It always feels good to be around Professor John Hajek. He has taken a special interest in my work since he became the Chair of my PhD Advisory Committee three months ago. He has been a great mentor who sees my linguistics studies very differently from Janet and Celia. He said that he was personally interested in the investigation of Kelantan dialect and there would be bigger chances that he and I could end up producing some papers together in the future. I was beyond belief when I heard that.
Being blessed by the motherly gestures from my two mothers, things will of course be more colourful to have a “masculine” voice injected into my work. And it is now official - John is my co-supervisor working directly with Janet. But sadly, Celia has to go. Janet said that it wouldn’t be practical to have three supervisors at the same time. So I was left with no choice but to “sacrifice” Celia for the sake of welcoming John into the team (I’ll definitely miss Celia’s presence in my next formal fortnightly meeting!).
Having established a common ground, John and I agreed to meet up every week to explore the many idiosyncrasies behind Kelantan dialect and find some reasonable patterns behind them. Instead of having a discussion in his (messy) office, John normally takes me to the University House, a private club house for the University staff. Being surrounded by pleasant surroundings of Victorian buildings and beautiful gardens, I am always proud to be sipping cappuccino with John in this member-only club house.
Things really got heated up when I showed John one book on Kelantan dialect that I recently bought in Kelantan. I was quite sceptical when John wanted to borrow it. It was written in Standard Malay – would this Aussie professor understand it? I learnt later that John was formally trained in Indonesian language and, to my surprise, he can speak and read the language pretty well (but his heavily-accented Malay sounds so awful!).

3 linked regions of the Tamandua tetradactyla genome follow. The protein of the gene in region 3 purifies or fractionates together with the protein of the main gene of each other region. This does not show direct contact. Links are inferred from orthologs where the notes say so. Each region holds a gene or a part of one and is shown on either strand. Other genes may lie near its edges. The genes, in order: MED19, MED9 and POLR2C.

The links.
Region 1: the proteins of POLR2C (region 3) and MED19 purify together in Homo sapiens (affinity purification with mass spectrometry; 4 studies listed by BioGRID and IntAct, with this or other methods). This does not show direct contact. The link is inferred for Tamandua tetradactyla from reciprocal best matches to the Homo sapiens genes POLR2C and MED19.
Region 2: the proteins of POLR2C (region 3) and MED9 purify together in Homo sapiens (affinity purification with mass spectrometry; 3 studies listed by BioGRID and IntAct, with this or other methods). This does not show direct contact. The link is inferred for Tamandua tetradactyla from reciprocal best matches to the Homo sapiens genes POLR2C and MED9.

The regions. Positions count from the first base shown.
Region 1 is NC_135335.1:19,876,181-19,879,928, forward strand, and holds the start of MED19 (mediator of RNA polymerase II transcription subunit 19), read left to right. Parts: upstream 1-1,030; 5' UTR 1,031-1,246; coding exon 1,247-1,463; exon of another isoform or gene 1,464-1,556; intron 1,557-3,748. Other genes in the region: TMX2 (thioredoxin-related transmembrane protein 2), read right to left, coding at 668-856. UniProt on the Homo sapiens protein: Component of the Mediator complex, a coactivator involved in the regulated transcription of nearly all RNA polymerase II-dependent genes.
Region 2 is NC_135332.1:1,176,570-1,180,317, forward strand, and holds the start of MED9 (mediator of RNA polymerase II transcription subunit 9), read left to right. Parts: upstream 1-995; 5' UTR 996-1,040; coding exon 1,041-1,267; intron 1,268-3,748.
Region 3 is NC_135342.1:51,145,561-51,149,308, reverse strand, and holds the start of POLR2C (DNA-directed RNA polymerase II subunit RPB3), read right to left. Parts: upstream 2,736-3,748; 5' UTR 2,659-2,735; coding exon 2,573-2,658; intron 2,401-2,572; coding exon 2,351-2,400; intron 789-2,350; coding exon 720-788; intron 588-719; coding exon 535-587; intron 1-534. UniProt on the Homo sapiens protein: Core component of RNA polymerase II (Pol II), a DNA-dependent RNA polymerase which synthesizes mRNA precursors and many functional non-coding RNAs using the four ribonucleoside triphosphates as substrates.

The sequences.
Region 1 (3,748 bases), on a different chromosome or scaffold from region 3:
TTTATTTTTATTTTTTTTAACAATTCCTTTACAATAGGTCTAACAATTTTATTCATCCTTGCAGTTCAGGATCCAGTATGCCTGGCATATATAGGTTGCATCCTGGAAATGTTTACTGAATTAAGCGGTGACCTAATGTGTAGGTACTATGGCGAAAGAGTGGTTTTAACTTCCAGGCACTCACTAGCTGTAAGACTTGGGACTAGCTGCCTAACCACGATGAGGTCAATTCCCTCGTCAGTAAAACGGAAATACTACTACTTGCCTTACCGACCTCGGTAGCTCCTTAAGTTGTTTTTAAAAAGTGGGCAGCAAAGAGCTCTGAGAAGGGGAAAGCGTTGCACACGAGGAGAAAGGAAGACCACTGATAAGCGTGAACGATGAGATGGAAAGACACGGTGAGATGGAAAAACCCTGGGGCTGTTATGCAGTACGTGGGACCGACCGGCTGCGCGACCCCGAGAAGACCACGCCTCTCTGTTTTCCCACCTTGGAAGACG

During the meeting, John and I will go through the list of words or phrases in Kelantan dialect. Having done some excellent works on Pattani Malay, he always looks at me with amazement when I pronounce certain words in Kelantan dialect and translate them into Standard Malay or English. His inquisitive mind about languages always thrills me. He makes me wonder about the intuitive knowledge of my own dialect.
“What does ‘cuek popek’ mean, Hilmi?” John asked me once.
“Ops, sorry John. I didn’t remember learning that particular phrase!”
“It must be a bad word!”
I love to have John around. He makes me fall in love again with my PhD world.